UCT vice-chancellor, Professor Mamokgethi Phakeng.
- The UCT council adopted terms of reference and the names of five panel members to investigate Vice-Chancellor Mamokgethi Phakeng.
- A conflict-ridden meeting went on into the early hours of Tuesday morning.
- Phakeng and her supporters on council refused to participate after 22:00, but the majority pushed through.
After a marathon, conflict-ridden meeting of eight hours, the University of Cape Town’s council finally approved the appointment of a heavyweight independent panel to investigate allegations of misconduct and abuse of power against its vice-chancellor, Professor Mamokgethi Phakeng, and council chair Babalwa Ngonyama.
News24 understands the panel, which must still be announced, includes three retired judges.
After numerous attempts to collapse the meeting late on Monday night, sufficient council members constituted a quorum, pushing through and insisting that decisions be made in the session.
The meeting finally adopted terms of reference for the investigation and a list of five names at 01:00 on Tuesday morning.
According to News24’s sources, Phakeng and her supporters on the council left the meeting around 22:00 and refused to participate in further deliberations.
Earlier in the day, two council members resigned and deputy council chair Pheladi Gwangwa withdrew out of protest about an impending motion of no confidence in her.
READ | UCT crisis: Night of drama as deputy chair withdraws ‘in protest’, council members resign
This comes after a legal opinion commissioned by UCT found Gwangwa was conflicted in her handling of the appointment of an independent panel.
Gwangwa has now threatened to go to court and Phakeng’s lawyer has written to UCT, asking for details regarding the investigation into her.
After Gwangwa’s withdrawal as acting chair of council, chartered accountant Tshidi Mokgabudi took over as chair and allowed council to deliberate over the terms of reference and appointment of a panel.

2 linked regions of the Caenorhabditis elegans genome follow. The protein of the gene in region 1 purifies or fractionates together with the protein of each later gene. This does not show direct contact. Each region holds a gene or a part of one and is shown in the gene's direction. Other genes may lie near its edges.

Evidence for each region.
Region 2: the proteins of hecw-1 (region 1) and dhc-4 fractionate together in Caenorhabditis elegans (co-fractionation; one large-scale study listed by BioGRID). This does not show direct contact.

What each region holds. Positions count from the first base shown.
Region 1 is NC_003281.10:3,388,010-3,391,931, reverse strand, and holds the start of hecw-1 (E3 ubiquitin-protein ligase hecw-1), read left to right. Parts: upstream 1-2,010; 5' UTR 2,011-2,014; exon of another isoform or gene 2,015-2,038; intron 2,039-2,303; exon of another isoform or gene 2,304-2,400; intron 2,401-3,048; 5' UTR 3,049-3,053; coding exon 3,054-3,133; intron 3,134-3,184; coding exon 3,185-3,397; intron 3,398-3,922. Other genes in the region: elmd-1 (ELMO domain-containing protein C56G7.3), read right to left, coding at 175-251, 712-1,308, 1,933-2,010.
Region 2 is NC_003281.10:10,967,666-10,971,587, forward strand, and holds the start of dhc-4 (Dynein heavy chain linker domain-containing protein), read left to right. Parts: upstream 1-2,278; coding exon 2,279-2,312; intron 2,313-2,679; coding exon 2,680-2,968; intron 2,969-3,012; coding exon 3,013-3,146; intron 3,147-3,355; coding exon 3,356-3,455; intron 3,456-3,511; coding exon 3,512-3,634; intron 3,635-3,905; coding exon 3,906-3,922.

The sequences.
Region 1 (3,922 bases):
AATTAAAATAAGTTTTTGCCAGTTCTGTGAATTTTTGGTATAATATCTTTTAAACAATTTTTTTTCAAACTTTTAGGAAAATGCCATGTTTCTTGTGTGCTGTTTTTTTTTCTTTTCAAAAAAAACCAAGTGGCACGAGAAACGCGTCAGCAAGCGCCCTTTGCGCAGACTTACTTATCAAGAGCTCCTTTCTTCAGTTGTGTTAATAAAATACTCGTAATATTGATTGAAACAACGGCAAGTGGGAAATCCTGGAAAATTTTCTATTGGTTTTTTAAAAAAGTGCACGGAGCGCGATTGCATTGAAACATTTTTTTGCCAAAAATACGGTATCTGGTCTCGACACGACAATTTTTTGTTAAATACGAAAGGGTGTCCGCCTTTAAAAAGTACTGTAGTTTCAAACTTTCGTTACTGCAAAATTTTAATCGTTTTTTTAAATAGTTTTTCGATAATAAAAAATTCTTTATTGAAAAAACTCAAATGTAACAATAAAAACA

After 22:00, Mokgabudi wanted to close the meeting, but News24 understands the majority of council insisted that the meeting proceed until a decision was formalised.
Mokgabudi was replaced as chair by fellow council member Marlene le Roux, the CEO of Artscape Theatre, who oversaw proceedings into the early hours of Tuesday morning.
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The terms of reference as adopted by council stipulate that the panel must submit its report by 31 December this year. “The report shall make specific conclusions on the issues… and recommend the specific actions to be taken generally and against any specific individuals. The panel shall also prepare a redacted report that will be made available to Senate.”
A senior judge will chair the panel of five. News24 understands two more judges were included.
The terms of reference outline the scope of the investigation as follows:
Scope of investigation
The panel is empowered to:
- investigate whether the vice-chancellor (Phakeng) and the chair of council (Ngonyama) misled faculty boards, Senate and/or council regarding former deputy vice-chancellor Lis Lange’s availability for a second term and the reasons she did not pursue it;
- investigate all matters related to executive relationships, including the number of, and reasons for resignations within and beyond the executive, with due consideration of reasons for this; and
- speak to any current or departed staff and/or members of this or previous councils of UCT, whether they have signed a non-disclosure agreement (NDA) or not, from which they are considered released insofar as this is legally feasible.
The panel will have full access to university documents, including a list of all senior staff who have departed from UCT since 2018. Phakeng’s critics have accused her of overseeing an exodus of senior leaders from the institution.
The university’s former ombud, Zetu Makamandela-Mguqulwa, accused Phakeng of being a bully who allegedly kept a black book with the names of her “enemies”.
The university is yet to release a statement on the outcome of Monday night’s council meeting.